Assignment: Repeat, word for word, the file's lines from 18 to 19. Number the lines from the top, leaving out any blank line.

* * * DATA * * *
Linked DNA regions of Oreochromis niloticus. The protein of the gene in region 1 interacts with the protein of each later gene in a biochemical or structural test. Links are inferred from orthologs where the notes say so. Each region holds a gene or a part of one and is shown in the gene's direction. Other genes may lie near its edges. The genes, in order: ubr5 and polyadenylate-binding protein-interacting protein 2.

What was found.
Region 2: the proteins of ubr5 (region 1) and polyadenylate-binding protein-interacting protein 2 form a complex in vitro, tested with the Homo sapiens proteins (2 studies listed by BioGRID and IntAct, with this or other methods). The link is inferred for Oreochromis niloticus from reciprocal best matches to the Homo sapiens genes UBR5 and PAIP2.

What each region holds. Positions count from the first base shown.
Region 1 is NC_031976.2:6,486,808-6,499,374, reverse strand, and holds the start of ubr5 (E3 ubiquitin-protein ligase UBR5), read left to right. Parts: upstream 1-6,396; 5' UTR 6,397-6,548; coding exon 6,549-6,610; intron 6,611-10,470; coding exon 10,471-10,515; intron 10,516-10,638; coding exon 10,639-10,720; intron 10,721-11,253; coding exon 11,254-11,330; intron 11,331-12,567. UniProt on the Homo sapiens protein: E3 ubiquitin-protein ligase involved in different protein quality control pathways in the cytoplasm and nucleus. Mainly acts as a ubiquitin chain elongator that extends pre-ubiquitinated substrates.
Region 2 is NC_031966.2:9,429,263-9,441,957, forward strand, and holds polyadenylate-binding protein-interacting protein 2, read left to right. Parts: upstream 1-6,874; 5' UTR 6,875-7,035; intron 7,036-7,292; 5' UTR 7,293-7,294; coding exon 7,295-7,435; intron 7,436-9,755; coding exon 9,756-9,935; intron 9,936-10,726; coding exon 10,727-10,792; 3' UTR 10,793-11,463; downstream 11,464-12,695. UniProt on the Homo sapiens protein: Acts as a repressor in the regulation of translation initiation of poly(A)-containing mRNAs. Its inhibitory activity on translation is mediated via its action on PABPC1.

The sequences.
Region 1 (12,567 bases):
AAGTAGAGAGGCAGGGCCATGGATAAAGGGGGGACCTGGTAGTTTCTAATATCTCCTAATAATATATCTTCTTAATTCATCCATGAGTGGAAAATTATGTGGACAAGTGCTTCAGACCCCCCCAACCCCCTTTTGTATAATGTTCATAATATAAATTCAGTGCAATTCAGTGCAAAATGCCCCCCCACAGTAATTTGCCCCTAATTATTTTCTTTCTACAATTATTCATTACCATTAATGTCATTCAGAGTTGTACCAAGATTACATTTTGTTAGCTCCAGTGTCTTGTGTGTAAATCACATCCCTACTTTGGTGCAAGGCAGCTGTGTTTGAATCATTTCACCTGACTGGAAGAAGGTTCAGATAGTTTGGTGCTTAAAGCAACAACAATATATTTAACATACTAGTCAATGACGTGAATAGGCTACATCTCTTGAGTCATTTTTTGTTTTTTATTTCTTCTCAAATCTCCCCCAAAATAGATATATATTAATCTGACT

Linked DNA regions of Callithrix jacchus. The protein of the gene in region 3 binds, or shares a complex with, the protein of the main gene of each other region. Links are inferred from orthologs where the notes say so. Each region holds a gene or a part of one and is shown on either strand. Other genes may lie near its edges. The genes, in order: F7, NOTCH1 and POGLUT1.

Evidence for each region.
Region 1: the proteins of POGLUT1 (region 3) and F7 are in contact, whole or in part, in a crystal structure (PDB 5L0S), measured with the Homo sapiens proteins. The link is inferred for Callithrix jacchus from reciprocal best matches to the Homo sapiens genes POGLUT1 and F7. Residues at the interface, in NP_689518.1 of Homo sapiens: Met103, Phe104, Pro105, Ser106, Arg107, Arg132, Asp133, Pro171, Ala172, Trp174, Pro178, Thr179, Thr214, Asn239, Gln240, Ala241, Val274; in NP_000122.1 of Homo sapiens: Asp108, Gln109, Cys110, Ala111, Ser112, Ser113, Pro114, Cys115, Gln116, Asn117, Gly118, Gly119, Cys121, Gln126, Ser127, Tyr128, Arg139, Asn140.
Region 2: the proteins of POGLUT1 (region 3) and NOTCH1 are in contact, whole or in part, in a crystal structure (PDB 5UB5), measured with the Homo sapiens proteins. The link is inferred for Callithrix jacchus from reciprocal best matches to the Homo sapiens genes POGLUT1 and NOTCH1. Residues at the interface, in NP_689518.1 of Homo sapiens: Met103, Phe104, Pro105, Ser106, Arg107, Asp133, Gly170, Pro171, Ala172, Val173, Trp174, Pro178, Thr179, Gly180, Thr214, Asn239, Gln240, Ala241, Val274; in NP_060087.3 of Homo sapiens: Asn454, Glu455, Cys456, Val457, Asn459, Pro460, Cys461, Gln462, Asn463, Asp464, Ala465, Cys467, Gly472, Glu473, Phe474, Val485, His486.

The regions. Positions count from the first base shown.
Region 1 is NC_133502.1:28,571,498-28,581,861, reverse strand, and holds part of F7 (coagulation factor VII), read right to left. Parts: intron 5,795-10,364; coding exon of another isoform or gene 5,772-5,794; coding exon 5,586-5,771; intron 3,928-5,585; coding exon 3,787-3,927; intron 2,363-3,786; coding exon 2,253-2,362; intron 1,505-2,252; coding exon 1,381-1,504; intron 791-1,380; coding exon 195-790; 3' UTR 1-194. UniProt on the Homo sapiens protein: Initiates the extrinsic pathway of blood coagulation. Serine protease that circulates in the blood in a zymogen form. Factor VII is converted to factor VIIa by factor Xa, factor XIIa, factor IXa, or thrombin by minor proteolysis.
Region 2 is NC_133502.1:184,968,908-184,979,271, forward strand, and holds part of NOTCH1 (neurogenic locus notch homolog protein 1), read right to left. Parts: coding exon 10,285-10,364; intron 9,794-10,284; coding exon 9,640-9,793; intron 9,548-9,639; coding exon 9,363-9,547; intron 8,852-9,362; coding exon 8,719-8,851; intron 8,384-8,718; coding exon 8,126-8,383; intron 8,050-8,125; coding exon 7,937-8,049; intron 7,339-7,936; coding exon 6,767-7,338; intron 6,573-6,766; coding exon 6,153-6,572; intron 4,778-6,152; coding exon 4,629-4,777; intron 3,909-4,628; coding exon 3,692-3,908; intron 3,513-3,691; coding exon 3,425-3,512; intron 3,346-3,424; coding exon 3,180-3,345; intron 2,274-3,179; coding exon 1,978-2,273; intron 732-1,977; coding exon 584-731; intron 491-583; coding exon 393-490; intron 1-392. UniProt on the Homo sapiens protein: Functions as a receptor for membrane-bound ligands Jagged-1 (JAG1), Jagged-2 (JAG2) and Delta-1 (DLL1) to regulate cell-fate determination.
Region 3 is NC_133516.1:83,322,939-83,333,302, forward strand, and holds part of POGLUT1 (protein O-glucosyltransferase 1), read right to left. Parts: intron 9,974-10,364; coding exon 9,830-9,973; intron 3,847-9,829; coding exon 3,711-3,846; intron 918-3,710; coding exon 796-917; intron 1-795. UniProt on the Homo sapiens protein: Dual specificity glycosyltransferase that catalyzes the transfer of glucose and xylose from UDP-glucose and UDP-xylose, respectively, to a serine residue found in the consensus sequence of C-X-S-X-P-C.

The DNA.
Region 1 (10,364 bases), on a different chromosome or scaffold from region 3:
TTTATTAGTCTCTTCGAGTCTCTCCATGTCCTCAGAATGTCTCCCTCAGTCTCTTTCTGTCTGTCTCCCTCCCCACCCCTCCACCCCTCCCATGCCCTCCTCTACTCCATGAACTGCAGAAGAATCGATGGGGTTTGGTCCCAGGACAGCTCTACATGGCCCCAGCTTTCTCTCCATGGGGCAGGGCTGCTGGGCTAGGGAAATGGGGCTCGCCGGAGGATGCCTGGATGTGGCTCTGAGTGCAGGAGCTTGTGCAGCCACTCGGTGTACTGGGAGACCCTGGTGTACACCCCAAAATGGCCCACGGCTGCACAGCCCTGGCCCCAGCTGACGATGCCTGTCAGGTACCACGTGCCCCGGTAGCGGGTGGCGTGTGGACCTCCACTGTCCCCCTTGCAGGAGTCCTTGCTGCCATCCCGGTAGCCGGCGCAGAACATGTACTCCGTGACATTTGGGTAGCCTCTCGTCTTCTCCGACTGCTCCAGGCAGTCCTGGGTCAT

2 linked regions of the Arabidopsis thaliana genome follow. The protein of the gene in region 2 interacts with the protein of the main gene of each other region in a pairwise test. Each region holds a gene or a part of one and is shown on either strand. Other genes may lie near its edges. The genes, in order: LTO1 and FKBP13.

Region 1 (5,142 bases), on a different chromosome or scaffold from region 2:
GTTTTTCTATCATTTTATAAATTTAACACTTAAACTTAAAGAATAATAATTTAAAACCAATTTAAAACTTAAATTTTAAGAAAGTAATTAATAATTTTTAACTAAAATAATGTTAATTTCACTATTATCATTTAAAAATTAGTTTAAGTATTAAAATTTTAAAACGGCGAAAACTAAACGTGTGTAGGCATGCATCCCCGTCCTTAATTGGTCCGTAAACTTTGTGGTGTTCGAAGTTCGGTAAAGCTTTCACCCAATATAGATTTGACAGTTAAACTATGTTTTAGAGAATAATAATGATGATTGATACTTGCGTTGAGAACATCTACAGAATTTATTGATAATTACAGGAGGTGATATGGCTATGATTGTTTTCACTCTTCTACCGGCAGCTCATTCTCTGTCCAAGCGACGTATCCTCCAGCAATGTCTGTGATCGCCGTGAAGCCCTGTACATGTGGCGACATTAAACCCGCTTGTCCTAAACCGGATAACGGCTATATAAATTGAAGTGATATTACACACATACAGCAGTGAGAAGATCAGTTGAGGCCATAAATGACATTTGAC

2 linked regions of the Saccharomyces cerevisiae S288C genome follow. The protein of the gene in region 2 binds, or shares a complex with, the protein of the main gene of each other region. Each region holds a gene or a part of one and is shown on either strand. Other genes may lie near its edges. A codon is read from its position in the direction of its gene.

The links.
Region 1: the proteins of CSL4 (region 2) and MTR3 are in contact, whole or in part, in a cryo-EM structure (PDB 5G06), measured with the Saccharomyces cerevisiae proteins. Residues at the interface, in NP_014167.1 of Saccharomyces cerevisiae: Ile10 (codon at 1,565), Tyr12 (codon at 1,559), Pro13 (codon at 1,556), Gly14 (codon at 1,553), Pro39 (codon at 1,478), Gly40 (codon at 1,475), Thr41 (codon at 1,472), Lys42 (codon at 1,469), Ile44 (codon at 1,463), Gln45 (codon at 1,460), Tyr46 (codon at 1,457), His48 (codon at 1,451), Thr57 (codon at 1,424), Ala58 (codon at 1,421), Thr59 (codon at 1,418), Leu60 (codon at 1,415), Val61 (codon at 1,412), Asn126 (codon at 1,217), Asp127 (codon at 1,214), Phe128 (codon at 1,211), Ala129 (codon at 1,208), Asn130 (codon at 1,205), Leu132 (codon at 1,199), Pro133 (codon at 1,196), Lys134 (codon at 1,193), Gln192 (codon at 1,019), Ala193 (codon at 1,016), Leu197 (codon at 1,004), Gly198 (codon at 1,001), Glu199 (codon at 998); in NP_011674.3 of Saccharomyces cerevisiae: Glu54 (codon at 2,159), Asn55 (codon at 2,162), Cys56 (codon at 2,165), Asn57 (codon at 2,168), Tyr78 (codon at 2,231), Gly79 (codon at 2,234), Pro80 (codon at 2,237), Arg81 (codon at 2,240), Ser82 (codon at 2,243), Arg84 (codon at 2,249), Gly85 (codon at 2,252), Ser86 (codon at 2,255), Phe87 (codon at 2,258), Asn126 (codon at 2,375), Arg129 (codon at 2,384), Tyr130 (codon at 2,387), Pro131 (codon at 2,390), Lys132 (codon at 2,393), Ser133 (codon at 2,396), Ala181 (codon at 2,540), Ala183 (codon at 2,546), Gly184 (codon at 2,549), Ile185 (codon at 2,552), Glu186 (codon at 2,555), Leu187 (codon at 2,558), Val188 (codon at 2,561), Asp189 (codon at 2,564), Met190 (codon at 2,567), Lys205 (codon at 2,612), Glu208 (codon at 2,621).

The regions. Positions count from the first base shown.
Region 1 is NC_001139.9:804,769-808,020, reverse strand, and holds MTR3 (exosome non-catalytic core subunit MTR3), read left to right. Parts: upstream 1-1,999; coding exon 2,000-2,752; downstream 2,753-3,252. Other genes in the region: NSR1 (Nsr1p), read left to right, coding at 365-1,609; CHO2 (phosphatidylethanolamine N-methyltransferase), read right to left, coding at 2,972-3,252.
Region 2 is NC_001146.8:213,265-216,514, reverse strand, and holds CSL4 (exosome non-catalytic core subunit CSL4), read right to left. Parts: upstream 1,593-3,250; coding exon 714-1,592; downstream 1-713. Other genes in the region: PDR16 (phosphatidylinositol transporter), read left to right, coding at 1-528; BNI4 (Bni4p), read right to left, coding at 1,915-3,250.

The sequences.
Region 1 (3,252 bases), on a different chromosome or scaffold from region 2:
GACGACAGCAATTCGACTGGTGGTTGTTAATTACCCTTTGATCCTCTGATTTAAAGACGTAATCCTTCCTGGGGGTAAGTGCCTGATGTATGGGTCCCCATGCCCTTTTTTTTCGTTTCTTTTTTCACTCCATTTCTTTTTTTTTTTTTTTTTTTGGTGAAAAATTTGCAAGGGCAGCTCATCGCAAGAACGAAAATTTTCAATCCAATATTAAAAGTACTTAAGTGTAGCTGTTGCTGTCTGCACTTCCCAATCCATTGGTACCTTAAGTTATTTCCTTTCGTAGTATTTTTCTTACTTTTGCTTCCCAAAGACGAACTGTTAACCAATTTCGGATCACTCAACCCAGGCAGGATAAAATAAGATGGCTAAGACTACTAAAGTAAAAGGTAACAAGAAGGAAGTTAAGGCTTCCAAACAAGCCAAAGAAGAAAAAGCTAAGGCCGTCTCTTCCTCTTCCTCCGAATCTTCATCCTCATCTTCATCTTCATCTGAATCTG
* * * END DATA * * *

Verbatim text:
The DNA.
Region 1 (10,364 bases), on a different chromosome or scaffold from region 3: